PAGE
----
|A (Thr. deficient diet)||B(Control)||C (10% L-thr. above NRC)||D (20% L-thr. above NRC)||E (30% L-thr. above NRC)|
|(Thr. as per NRC)|
|ND antibody titer- 3rd week||4.0±1.3b||4.6±0.9b||10.3±2.6a||5.3±0.4b||5.6±1.1b||4.320*|
|ND antibody titer- 6th week||4.3±0.8||5.3±0.8||5.0±0.8||5.6±1.1||5.0±0.4||NS|
|IBD antibody titer-3rd week||225.5±152.08||226±88.04||304.8±33.96||282.8±34.42||297.5±74.61||NS|
|IBD antibody titer-6th week||1886.5±441.04||2136.8±287.36||2324.1±159.41||2287.5±211.50||2156.6±196.91||NS|
|Edible carcass yield (%)||76.89±0.95||76.61±0.62||75.39±0.49||76.80±0.28||77.03±0.58||–|
|Abdominal fat (%)||1.70±0.10||1.47±0.06||1.21±0.15||1.26±0.15||1.36±0.10||–|
Means bearing similar superscript within a row do not differ significantly from each other. * P<0.05, NS – Non-Significant, CD – Critical Difference.
Table 4: Analysis of variance for immune response in broilers fed different levels of L-threonine
|Source||DF||ND antibody titer- 3rd week||ND antibody titer- 6th week|
|SS||MSS||F ratio||SS||MSS||F ratio|
|IBD antibody titer-3rd week||IBD antibody titer-6th week|
DF- Degrees of freedom, SS- Sum of squares, MSS- Mean sum of squares
The L-threonine supplemented groups C, D and E above NRC levels were numerically higher ND antibody titers as compared to control group B and threonine deficient group A, but the difference was non-significant in all treatment groups. At the end of 6th week of age the data revealed that ND antibody titers were non-significant in all treatment groups, whereas, ND antibody titers were improved in L-threonine supplemented groups and control group as compared to threonine deficient group. The results are in agreement with Abbasi et al. (2014) who reported that supplementation of dietary L-threonine upto 110% in Ross strain improved antibody titers. Similarly, Maroufyan et al. (2010) observed that ND antibody titers of broilers receiving the highest level of methionine and threonine were significantly higher than that of other treatment groups.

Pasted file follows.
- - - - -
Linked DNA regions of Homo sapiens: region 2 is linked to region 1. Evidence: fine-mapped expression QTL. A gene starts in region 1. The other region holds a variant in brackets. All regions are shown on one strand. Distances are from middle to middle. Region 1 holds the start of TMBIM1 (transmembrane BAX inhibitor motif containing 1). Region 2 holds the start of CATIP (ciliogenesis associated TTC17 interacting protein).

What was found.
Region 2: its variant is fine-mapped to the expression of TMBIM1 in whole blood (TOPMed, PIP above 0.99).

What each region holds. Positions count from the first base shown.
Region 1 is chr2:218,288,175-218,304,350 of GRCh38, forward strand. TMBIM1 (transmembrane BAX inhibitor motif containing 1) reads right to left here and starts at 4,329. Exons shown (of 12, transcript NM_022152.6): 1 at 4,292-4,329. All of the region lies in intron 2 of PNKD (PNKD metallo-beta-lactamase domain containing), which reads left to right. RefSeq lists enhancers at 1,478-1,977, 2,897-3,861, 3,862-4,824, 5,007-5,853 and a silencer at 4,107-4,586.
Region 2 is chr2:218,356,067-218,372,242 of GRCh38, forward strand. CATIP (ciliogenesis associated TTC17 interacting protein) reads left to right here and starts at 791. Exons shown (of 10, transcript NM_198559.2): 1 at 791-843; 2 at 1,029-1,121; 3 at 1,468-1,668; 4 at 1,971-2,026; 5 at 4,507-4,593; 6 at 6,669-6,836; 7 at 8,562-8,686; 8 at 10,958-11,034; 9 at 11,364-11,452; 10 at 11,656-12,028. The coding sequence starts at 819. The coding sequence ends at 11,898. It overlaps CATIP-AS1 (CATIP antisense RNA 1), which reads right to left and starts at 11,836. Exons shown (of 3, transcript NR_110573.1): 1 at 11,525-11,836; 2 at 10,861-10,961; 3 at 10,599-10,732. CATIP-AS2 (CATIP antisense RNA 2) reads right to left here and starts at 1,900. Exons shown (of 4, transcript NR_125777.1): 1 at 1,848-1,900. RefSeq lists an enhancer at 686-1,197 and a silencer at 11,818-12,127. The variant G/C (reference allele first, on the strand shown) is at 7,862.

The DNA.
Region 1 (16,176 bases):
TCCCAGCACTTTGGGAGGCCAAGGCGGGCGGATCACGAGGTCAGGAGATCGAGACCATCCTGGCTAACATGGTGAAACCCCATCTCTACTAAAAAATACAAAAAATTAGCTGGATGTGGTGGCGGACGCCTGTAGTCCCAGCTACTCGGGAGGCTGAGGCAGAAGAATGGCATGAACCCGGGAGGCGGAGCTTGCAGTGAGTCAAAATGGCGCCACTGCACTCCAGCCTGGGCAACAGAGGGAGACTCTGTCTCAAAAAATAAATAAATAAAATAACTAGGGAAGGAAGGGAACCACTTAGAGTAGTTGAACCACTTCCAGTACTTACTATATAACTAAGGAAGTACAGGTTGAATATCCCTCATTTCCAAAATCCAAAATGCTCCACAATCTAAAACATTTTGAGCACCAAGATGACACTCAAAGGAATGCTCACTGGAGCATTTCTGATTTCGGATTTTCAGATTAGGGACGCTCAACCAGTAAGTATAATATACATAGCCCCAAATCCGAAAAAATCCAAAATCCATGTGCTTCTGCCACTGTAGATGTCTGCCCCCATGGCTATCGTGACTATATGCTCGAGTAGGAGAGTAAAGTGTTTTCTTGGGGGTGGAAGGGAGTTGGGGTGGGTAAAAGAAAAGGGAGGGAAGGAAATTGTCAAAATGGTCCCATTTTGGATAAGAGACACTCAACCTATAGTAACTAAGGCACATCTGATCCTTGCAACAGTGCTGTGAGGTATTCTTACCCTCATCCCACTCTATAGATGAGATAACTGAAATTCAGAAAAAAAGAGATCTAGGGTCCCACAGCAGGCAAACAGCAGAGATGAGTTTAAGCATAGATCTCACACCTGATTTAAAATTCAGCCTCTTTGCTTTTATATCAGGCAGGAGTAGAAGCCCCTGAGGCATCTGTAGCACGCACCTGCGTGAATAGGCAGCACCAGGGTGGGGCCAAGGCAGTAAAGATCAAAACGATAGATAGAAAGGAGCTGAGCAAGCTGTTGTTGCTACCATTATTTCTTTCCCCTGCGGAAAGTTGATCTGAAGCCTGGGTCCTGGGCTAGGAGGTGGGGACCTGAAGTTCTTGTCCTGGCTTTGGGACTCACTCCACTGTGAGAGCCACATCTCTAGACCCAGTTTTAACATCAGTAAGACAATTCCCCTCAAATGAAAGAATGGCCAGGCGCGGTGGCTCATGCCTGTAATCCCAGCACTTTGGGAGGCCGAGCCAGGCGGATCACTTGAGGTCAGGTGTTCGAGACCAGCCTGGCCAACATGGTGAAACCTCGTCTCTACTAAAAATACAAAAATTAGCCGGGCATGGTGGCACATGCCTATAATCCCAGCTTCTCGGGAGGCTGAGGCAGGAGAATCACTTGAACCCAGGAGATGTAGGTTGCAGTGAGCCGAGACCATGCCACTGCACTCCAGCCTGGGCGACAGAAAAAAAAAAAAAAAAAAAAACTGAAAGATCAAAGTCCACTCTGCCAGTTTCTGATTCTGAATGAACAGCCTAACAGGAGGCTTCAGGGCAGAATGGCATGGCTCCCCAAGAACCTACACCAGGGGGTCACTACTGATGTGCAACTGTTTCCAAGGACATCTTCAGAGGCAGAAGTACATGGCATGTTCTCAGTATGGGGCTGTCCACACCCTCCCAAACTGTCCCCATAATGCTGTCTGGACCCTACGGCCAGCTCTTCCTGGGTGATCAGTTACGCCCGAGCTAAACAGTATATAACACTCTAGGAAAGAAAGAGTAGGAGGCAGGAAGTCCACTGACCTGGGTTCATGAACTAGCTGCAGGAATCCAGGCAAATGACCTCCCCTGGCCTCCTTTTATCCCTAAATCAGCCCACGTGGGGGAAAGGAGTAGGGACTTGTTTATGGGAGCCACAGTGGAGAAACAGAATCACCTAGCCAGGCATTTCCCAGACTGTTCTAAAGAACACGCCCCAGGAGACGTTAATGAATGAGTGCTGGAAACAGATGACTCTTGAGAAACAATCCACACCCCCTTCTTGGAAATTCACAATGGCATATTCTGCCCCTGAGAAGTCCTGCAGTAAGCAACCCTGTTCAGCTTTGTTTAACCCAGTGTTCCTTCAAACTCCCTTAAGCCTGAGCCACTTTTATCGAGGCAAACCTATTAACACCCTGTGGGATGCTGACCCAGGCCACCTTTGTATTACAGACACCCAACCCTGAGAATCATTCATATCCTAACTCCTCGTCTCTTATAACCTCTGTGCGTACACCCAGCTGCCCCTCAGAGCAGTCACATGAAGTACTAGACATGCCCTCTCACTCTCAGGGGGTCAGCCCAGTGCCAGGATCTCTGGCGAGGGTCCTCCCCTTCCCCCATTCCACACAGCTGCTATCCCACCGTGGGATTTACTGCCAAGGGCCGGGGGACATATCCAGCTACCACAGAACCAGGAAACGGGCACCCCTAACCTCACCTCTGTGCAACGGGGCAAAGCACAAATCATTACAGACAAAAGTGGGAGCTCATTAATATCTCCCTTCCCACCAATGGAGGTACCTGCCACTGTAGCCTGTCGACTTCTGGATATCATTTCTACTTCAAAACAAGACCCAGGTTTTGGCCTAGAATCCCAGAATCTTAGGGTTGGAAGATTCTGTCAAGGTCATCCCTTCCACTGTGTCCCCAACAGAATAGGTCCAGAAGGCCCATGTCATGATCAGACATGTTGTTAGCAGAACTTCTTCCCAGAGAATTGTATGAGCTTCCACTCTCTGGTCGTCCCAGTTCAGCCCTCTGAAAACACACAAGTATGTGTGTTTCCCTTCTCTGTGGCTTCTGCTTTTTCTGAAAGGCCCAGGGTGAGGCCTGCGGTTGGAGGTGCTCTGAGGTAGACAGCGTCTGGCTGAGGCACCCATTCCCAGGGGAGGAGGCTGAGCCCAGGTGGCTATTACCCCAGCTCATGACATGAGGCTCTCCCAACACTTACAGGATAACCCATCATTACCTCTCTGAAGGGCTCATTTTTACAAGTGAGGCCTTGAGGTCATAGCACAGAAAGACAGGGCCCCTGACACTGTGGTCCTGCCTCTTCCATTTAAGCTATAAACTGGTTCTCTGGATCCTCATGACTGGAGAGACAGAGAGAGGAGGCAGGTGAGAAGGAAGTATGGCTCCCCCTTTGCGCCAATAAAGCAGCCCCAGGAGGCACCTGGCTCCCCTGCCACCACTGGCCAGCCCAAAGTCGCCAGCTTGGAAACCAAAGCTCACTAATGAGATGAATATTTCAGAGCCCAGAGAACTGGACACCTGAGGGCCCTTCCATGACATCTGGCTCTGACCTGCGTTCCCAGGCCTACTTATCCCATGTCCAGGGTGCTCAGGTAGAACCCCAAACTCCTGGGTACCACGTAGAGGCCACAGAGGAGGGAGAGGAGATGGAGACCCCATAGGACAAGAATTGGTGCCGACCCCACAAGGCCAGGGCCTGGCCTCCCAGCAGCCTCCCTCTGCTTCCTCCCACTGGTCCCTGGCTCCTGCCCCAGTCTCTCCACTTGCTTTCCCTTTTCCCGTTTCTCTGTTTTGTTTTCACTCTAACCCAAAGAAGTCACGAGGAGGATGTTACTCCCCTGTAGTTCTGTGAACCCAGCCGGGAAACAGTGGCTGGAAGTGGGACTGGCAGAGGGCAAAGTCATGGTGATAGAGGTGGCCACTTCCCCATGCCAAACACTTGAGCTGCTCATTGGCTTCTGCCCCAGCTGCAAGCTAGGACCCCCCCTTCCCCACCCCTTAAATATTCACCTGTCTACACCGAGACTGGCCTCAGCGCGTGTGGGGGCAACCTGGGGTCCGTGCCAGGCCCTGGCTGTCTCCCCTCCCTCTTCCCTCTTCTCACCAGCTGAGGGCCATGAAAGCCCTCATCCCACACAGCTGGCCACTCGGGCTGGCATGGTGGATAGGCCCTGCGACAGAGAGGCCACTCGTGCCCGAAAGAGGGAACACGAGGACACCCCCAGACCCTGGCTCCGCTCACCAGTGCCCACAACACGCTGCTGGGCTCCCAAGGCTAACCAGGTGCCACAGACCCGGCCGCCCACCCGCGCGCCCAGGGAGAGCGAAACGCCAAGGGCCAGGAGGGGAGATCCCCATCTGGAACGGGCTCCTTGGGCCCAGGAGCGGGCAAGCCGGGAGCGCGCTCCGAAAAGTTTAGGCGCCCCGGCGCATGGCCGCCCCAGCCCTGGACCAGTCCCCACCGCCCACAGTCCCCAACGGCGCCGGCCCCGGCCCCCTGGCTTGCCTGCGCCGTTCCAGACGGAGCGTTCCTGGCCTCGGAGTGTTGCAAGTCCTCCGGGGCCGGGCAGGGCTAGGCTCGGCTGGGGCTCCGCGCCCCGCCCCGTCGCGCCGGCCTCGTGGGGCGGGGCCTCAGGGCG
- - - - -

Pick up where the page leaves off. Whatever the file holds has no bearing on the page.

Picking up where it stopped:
IBD Antibody Titers
At the end of 3rd and 6th weeks of age the IBD antibody titers were non-significantly higher in treatment group C (Table 3). L-threonine supplemented groups showed numerically higher IBD antibody titres as compared to control group B and threonine deficient group A. These finding are in agreement with Mehdi et al. (2013) reported that the threonine supplementation has great effect on antibody titers against IBD., the broilers receiving threonine levels of higher than NRC recommendations have a numerically higher IBD antibody titer than those received lower level of threonine. The best level of threonine was 0.81% which supported immune function. In contrast, Maroufyan et al. (2010) reported that IBD antibody titers of broilers receiving highest level of methionine and threonine were significantly higher than that of other treatment groups.